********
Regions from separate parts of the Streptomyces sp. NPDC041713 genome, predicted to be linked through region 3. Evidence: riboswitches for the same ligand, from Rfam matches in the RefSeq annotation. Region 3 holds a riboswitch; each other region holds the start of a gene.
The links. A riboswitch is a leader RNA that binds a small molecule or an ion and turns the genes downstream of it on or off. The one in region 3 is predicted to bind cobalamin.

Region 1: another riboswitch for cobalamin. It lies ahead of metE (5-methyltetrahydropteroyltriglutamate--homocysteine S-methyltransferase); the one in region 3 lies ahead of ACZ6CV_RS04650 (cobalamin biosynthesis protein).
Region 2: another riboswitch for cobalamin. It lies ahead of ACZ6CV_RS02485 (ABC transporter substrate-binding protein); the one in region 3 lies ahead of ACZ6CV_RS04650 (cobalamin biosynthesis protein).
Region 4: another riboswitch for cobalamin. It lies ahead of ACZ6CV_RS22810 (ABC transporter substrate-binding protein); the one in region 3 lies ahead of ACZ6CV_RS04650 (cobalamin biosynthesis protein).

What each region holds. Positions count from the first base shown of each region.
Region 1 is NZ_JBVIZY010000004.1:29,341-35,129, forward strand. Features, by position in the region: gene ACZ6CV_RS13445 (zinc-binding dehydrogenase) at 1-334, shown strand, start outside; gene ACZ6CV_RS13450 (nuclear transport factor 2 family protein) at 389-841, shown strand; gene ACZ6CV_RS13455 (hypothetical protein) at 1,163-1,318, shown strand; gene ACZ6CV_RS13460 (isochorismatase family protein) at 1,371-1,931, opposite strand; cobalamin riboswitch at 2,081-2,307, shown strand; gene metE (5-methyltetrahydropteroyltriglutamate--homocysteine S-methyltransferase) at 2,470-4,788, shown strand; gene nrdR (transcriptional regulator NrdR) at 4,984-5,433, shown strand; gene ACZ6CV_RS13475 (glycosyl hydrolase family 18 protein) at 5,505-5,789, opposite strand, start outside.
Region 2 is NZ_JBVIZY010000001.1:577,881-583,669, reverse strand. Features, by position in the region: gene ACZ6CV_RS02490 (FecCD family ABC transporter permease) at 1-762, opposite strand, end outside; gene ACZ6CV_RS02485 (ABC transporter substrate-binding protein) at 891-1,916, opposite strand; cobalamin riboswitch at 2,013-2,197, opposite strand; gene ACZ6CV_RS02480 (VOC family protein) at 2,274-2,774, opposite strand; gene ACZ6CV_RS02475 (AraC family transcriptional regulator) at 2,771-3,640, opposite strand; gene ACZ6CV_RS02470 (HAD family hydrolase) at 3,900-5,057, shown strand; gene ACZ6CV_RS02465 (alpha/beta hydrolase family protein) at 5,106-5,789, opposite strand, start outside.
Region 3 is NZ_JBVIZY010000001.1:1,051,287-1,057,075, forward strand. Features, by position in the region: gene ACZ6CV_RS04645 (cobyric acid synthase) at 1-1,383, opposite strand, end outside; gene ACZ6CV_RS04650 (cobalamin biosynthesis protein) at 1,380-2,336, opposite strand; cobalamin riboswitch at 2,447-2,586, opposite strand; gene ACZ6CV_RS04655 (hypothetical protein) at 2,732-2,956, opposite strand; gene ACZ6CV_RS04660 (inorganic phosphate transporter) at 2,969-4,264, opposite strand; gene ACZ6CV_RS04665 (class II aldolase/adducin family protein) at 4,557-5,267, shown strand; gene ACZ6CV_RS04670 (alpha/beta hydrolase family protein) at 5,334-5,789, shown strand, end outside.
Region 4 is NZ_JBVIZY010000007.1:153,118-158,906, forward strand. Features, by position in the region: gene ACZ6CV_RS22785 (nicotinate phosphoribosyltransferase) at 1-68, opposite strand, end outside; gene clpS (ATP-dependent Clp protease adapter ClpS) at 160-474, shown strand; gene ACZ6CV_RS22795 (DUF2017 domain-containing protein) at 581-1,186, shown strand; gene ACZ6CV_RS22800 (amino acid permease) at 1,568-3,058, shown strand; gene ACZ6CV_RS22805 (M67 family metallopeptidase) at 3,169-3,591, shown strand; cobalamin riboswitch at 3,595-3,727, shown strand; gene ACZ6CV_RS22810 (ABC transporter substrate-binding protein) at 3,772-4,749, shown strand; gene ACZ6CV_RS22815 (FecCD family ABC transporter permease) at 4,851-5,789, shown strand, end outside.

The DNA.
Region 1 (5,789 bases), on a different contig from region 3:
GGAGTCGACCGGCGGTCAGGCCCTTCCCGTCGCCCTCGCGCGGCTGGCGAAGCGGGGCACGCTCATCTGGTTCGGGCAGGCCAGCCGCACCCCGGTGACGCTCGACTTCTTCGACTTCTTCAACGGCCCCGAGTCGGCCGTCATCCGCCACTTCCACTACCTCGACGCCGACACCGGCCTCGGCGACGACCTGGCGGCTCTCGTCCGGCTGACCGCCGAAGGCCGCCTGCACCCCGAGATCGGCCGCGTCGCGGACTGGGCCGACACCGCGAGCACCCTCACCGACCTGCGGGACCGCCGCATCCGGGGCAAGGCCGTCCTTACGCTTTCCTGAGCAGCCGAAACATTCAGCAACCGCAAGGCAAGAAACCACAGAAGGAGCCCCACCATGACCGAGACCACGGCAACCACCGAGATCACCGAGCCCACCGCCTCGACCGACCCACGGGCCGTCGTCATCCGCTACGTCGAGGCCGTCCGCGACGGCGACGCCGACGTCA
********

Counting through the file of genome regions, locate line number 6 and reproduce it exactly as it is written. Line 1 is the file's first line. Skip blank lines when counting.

What each region holds. Positions count from the first base shown of each region.